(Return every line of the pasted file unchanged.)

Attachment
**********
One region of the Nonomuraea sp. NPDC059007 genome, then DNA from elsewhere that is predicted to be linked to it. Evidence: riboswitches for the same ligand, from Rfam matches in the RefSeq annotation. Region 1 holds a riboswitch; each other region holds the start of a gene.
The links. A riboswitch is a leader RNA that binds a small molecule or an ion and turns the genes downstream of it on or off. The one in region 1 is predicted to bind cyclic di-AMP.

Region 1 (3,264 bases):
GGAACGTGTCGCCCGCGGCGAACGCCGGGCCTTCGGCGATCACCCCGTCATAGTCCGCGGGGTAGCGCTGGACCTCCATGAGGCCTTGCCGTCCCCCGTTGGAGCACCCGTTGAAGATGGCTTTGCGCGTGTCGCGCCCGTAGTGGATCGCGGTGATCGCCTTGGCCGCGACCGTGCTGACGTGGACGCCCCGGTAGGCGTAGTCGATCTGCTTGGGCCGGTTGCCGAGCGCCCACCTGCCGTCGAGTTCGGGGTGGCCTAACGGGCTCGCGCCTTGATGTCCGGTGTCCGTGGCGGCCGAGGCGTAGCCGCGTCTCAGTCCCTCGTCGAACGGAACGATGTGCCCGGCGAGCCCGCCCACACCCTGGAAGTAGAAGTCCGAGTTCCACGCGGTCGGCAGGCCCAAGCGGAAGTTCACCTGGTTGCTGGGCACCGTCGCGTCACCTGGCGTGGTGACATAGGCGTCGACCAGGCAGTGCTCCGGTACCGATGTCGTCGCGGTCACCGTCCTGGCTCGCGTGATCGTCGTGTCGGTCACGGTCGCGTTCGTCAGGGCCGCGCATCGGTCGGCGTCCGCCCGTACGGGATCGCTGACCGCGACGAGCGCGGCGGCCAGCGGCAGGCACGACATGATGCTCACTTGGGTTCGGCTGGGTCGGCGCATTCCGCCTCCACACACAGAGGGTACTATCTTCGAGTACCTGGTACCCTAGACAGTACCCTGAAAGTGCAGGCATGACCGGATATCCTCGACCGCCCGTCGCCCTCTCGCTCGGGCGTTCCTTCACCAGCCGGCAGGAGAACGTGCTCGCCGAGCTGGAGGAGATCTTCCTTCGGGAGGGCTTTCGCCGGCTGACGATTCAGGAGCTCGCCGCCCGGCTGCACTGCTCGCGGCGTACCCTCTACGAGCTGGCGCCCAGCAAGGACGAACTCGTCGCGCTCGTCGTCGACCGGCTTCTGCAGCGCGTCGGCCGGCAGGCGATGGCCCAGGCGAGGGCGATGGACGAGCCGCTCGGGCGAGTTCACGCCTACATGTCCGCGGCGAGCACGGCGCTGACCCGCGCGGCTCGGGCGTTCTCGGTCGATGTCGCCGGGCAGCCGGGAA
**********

One region of the Nonomuraea sp. NPDC059007 genome, then DNA from elsewhere that is predicted to be linked to it. Evidence: riboswitches for the same ligand, from Rfam matches in the RefSeq annotation. Region 1 holds a riboswitch; each other region holds the start of a gene.
The links. A riboswitch is a leader RNA that binds a small molecule or an ion and turns the genes downstream of it on or off. The one in region 1 is predicted to bind cyclic di-AMP.

Region 1 (3,264 bases):
GGAACGTGTCGCCCGCGGCGAACGCCGGGCCTTCGGCGATCACCCCGTCATAGTCCGCGGGGTAGCGCTGGACCTCCATGAGGCCTTGCCGTCCCCCGTTGGAGCACCCGTTGAAGATGGCTTTGCGCGTGTCGCGCCCGTAGTGGATCGCGGTGATCGCCTTGGCCGCGACCGTGCTGACGTGGACGCCCCGGTAGGCGTAGTCGATCTGCTTGGGCCGGTTGCCGAGCGCCCACCTGCCGTCGAGTTCGGGGTGGCCTAACGGGCTCGCGCCTTGATGTCCGGTGTCCGTGGCGGCCGAGGCGTAGCCGCGTCTCAGTCCCTCGTCGAACGGAACGATGTGCCCGGCGAGCCCGCCCACACCCTGGAAGTAGAAGTCCGAGTTCCACGCGGTCGGCAGGCCCAAGCGGAAGTTCACCTGGTTGCTGGGCACCGTCGCGTCACCTGGCGTGGTGACATAGGCGTCGACCAGGCAGTGCTCCGGTACCGATGTCGTCGCGGTCACCGTCCTGGCTCGCGTGATCGTCGTGTCGGTCACGGTCGCGTTCGTCAGGGCCGCGCATCGGTCGGCGTCCGCCCGTACGGGATCGCTGACCGCGACGAGCGCGGCGGCCAGCGGCAGGCACGACATGATGCTCACTTGGGTTCGGCTGGGTCGGCGCATTCCGCCTCCACACACAGAGGGTACTATCTTCGAGTACCTGGTACCCTAGACAGTACCCTGAAAGTGCAGGCATGACCGGATATCCTCGACCGCCCGTCGCCCTCTCGCTCGGGCGTTCCTTCACCAGCCGGCAGGAGAACGTGCTCGCCGAGCTGGAGGAGATCTTCCTTCGGGAGGGCTTTCGCCGGCTGACGATTCAGGAGCTCGCCGCCCGGCTGCACTGCTCGCGGCGTACCCTCTACGAGCTGGCGCCCAGCAAGGACGAACTCGTCGCGCTCGTCGTCGACCGGCTTCTGCAGCGCGTCGGCCGGCAGGCGATGGCCCAGGCGAGGGCGATGGACGAGCCGCTCGGGCGAGTTCACGCCTACATGTCCGCGGCGAGCACGGCGCTGACCCGCGCGGCTCGGGCGTTCTCGGTCGATGTCGCCGGGCAGCCGGGAA